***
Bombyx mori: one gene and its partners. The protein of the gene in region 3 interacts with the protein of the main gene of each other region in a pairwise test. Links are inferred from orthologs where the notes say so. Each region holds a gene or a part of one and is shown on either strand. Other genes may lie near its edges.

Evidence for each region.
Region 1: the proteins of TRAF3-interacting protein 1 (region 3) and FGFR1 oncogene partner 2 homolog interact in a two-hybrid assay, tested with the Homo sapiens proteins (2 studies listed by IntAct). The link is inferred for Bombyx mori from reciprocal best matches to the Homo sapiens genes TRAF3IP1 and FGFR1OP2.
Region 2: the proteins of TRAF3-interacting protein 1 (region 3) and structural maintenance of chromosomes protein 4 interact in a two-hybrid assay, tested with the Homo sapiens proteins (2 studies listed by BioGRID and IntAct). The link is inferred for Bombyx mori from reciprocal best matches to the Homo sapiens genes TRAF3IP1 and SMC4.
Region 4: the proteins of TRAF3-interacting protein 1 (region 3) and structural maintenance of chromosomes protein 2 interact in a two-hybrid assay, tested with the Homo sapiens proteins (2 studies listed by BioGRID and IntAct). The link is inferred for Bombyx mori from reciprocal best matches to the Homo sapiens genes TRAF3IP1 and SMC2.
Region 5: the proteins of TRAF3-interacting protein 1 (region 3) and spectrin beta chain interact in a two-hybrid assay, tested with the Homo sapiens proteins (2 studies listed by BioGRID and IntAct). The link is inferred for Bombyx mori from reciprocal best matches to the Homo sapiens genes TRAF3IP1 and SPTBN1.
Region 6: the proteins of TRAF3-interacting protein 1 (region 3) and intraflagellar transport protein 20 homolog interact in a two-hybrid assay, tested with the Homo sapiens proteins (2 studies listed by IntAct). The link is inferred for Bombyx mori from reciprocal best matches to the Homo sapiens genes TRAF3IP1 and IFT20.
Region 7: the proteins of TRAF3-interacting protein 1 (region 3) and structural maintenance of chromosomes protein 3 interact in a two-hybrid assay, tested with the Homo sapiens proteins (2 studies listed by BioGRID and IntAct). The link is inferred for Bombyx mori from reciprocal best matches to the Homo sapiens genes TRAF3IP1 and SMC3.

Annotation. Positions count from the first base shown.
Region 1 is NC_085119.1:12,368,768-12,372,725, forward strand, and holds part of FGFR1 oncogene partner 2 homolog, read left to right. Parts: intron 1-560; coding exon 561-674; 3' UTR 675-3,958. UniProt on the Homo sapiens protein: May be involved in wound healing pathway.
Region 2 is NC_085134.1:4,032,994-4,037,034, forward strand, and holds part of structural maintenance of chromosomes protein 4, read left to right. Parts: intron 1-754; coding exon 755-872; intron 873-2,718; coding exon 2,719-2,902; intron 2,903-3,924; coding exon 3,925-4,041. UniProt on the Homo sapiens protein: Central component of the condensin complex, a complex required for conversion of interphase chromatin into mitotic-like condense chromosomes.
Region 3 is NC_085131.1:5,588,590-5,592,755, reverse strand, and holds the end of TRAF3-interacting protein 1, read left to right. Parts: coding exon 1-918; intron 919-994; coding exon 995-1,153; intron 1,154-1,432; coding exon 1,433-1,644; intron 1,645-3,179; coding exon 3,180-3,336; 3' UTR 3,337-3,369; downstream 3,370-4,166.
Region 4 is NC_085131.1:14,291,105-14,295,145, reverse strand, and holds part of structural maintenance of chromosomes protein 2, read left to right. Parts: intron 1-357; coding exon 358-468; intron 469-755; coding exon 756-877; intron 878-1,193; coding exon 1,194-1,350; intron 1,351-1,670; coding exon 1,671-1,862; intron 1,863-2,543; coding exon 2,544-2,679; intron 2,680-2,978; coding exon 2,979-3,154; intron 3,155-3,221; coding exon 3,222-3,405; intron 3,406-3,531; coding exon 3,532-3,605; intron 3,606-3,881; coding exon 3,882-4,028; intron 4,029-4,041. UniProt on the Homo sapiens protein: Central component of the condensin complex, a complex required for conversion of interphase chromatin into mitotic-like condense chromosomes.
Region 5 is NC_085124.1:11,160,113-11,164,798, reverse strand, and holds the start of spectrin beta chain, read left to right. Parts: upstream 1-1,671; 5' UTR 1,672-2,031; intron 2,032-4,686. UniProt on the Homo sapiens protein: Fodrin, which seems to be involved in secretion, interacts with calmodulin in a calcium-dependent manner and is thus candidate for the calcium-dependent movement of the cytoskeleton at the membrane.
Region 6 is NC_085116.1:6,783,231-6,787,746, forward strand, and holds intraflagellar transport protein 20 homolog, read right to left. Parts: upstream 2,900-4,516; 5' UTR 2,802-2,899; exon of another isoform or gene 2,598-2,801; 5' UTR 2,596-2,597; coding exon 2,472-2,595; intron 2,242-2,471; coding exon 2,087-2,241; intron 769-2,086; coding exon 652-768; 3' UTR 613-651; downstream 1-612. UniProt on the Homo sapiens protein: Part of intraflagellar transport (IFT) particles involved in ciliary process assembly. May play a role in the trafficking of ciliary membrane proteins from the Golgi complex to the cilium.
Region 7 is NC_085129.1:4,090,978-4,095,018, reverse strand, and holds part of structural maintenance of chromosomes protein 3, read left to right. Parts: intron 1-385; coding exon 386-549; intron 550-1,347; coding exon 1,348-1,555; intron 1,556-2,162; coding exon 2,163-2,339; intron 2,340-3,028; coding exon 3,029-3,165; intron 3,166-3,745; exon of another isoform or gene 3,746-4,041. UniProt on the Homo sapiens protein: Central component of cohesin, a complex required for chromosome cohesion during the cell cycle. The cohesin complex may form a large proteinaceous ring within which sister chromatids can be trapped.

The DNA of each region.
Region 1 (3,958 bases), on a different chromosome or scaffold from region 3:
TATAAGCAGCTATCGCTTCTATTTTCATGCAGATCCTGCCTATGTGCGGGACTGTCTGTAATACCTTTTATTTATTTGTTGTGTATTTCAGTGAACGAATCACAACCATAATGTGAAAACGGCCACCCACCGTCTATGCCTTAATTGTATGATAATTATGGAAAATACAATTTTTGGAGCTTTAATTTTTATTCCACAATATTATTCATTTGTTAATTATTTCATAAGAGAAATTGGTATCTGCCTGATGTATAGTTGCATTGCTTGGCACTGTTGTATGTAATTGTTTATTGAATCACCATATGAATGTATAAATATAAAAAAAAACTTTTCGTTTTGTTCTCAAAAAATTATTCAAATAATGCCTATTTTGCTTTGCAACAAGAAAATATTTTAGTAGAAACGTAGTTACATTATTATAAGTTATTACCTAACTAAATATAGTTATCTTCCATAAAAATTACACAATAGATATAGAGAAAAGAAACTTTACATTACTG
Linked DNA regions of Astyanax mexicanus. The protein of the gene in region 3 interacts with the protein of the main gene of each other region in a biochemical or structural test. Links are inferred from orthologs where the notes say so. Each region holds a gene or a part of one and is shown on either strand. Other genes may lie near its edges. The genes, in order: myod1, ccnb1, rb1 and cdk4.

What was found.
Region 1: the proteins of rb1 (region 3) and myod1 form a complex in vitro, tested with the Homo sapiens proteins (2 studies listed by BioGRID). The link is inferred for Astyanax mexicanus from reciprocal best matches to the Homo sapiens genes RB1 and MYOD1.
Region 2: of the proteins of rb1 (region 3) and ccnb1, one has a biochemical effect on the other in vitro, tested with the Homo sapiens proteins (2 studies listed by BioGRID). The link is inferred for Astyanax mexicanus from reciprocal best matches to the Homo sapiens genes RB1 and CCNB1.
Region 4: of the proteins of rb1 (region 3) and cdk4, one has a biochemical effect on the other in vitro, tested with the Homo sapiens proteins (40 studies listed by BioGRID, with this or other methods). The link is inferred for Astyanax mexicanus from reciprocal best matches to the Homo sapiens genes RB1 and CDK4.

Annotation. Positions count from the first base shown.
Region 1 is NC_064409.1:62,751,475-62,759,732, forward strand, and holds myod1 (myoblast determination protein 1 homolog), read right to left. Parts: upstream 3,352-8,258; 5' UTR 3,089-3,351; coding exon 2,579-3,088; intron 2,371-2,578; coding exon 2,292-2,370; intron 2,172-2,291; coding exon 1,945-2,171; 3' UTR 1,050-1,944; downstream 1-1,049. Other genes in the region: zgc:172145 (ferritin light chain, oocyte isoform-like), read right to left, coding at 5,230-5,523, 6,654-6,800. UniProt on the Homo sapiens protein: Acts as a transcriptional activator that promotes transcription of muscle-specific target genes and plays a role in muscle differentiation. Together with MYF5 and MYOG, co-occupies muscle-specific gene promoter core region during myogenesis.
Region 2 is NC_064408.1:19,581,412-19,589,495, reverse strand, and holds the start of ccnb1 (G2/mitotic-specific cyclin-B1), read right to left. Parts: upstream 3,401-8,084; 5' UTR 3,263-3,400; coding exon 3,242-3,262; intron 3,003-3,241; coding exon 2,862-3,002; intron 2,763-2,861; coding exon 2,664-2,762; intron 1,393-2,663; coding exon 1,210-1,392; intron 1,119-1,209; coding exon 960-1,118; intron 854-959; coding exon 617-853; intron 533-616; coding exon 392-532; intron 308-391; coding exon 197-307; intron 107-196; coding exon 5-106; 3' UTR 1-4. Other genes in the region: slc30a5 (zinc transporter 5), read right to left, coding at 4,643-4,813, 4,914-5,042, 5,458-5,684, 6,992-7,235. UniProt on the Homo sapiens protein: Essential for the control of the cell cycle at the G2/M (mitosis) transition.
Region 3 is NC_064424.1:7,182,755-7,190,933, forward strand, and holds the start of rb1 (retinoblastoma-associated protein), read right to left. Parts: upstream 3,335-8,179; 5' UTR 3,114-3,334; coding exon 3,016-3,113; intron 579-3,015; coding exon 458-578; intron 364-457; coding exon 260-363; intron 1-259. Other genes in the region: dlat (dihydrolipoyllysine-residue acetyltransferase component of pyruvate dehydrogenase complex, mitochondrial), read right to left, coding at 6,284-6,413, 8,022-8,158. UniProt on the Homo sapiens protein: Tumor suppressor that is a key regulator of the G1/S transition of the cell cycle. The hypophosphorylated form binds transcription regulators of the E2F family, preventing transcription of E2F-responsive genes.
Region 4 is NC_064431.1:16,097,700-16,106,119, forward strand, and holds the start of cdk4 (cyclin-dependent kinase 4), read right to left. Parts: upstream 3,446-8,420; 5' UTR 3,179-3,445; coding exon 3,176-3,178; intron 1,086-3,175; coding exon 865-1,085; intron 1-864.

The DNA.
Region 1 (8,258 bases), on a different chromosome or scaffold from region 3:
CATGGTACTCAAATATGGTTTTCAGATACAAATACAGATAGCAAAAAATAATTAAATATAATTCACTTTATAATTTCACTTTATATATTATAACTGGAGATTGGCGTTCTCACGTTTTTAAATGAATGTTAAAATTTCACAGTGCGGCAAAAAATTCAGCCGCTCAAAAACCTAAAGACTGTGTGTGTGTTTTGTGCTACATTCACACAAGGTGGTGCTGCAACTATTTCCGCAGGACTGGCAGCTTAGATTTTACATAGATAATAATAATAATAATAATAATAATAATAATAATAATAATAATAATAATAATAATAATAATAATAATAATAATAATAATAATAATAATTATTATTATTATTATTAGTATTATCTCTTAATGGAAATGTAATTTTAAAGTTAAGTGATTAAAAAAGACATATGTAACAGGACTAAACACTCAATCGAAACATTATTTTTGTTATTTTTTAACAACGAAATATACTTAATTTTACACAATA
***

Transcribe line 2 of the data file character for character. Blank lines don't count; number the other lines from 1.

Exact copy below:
Evidence for each region.